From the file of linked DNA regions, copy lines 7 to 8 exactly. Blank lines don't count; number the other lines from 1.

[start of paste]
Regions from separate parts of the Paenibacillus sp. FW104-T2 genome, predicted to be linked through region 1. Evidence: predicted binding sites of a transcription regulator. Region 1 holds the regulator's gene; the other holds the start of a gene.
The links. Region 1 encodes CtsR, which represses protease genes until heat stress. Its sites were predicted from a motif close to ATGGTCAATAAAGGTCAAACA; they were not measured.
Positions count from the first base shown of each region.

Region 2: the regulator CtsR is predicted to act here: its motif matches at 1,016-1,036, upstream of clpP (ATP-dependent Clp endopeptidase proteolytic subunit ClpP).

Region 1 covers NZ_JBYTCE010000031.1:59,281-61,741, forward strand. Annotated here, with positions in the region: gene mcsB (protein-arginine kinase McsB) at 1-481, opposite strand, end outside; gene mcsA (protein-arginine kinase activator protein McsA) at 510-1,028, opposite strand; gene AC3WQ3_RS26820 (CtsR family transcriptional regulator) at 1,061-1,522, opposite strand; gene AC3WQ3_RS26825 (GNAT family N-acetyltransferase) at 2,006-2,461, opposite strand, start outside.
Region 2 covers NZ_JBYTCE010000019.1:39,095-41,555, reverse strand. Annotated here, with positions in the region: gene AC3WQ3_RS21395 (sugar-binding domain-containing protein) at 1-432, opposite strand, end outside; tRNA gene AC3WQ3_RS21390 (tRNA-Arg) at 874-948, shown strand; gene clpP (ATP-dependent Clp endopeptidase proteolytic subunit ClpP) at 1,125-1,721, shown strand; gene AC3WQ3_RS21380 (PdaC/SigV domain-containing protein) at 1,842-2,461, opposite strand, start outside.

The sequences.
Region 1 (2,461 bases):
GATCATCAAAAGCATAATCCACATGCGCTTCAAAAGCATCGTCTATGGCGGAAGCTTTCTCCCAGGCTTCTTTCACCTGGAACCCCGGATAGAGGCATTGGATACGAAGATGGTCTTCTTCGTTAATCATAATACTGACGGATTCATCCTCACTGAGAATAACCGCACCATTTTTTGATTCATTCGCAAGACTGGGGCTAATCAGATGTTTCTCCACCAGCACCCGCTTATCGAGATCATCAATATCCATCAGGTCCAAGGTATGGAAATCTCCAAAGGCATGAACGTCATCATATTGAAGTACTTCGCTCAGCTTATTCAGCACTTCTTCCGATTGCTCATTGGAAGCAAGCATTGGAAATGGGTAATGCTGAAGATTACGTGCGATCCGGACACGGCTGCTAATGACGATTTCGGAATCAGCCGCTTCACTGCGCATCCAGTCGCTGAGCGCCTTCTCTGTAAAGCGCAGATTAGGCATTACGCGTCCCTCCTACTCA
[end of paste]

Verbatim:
The sequences.
Region 1 (2,461 bases):